There were cheers and tears throughout Ohio in 2019.
Anniversaries were out of this world. Wapakoneta celebrated the anniversary of a small-town boy becoming a true American hero — Wapakoneta’s Neil Armstrong’s moon walk — and the Cincinnati Reds marked the 150th anniversary of baseball’s first pro team.
But the year’s top stories also saw a mass shooting that left nine dead in Dayton, an investigation into a Columbus doctor accused of ordering excessive painkillers for dozens of hospital patients who then died, and the closing of a massive auto plant near Youngstown. These were among Ohio’s top stories in 2019 as selected by The Associated Press.
The western Ohio hometown of astronaut Neil Armstrong returned to the national spotlight in July as America marked the 50th anniversary of his historic moon walk.
General Motors ended more than 50 years of car manufacturing at its massive Lordstown assembly plant in March, leading to a political firestorm all the way up to President Donald Trump.
As the Cuyahoga River neared the 50th anniversary of its infamous fire, federal environmental regulators declared in March its fish are safe to eat.
A man who claimed to be a long-missing Illinois child was jailed in April after the FBI uncovered the hoax.
A suburban community near Cincinnati was shocked in April by the discovery of four bodies in an apartment. The husband of one of the victims was later charged.
After a decade-long legislative fight, a bill banning most abortions after the first detectable fetal heartbeat — one of the most stringent restrictions on the restriction in the country — was signed into law in April by new Gov. Mike DeWine, a Republican.
A federal court panel ruled in May that Ohio’s congressional map was illegally gerrymandered, but it remained in place after the U.S. Supreme Court called redistricting a state political matter.
An investigation for Ohio State in May concluded now-deceased team physician Richard Strauss sexually abused young men throughout his two decades at the school, which now faces lawsuits by over 300 accusers and has promised a “ monetary resolution.”
A series of powerful tornadoes pounded western Ohio starting on Memorial Day, causing widespread damage, power outages and injuries.
Farmers dealt with seemingly never-ending rain in the spring across northern and central Ohio, with some saying it would take years to recover their losses.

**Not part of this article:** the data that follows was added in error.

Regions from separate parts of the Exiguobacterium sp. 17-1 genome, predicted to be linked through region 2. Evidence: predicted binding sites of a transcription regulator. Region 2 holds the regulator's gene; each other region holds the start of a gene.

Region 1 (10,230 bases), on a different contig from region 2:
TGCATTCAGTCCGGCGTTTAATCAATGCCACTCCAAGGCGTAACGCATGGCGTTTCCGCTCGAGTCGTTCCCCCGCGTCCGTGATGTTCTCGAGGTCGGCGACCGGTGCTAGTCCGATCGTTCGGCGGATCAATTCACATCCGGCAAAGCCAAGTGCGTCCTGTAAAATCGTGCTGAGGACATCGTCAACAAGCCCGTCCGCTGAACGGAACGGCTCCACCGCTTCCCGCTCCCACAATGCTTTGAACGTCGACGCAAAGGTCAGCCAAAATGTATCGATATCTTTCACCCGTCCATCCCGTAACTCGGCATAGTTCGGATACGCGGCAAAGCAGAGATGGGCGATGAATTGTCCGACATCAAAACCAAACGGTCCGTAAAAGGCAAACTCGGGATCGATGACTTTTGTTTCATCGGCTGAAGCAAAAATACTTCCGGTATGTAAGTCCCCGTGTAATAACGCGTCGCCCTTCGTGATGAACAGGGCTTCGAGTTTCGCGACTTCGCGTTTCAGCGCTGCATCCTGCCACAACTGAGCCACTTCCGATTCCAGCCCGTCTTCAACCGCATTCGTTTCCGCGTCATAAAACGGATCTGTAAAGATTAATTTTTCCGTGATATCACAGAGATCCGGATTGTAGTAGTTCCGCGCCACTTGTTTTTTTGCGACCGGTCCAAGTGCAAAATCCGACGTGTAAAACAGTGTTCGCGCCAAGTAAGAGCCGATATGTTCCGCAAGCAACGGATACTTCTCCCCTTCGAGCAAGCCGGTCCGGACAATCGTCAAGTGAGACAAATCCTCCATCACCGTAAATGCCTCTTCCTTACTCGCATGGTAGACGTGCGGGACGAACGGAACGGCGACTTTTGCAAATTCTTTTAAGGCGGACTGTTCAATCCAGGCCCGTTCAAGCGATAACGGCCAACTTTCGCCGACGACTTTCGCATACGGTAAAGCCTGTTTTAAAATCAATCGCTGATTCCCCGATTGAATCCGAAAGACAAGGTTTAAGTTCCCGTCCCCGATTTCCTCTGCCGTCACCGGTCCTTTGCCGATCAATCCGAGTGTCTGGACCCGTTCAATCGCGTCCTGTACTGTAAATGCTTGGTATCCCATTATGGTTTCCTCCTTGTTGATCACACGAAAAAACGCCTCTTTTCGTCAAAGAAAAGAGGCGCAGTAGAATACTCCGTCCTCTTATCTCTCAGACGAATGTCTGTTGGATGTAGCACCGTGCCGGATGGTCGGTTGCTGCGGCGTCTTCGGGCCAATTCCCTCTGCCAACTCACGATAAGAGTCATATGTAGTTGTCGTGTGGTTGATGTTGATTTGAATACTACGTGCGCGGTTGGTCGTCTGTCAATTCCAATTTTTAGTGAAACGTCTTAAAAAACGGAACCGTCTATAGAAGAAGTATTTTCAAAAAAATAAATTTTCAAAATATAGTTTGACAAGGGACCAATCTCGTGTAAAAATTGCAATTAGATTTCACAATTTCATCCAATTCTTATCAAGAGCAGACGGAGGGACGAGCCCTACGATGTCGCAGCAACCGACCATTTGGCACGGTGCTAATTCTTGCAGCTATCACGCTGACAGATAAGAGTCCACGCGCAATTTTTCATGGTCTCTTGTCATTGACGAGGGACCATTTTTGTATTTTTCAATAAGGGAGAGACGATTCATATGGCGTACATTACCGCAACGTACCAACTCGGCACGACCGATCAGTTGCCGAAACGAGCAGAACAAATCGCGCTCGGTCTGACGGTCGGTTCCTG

A jury in June ordered Oberlin College to pay $44 million in damages to the owners of a market who said the school ruined their business by branding them as racists. A judge later reduced the amount by nearly half.
A doctor accused of ordering excessive painkillers for dozens of hospital patients who then died pleaded not guilty to 25 counts of murder in June, while his employer began settling wrongful death lawsuits and some nurses and pharmacists faced potential disciplinary action.
Cincinnati celebrated the 150th anniversary of baseball’s first all-salaried pro team, the 1869 Red Stockings, with season-long events and tributes.
Problems mounted at the troubled county jail in Cleveland amid reports of “inhumane” conditions, abusive behavior by corrections officers and unsanitary conditions.
State lawmakers and DeWine agreed in July to a roughly $1 billion financial rescue for Ohio’s two nuclear power plants that will add a new fee on every electricity bill in the state.
A gunman wearing body armor killed nine people in Dayton’s crowded Oregon entertainment district before police fatally shot him, ending the nation’s second deadly mass shooting in the first weekend in August.
A man the FBI says is the nation’s most prolific serial killer in August pleaded guilty to killing four women in Ohio.
A young woman accused of killing an unwanted newborn baby and burying her in her family’s southwest Ohio backyard soon after her senior prom was acquitted in September on murder charges, while convicted of corpse abuse.
Two Ohio counties struck a $260 million settlement in October with the nation’s three biggest drug distributors and a major drugmaker to avert what was expected to be a bellwether trial over the impact of an epidemic started by prescription painkillers on local communities.
Ohio State President Michael Drake announced his retirement in November after a tenure complicated by scandal.
First-year Ohio State football coach Ryan Day led the Buckeyes to an undefeated season and a spot in the playoffs.
The British rock band The Who announced plans in December to perform in the Cincinnati area next year for the first time since 11 fans died in a stampede 40 years earlier.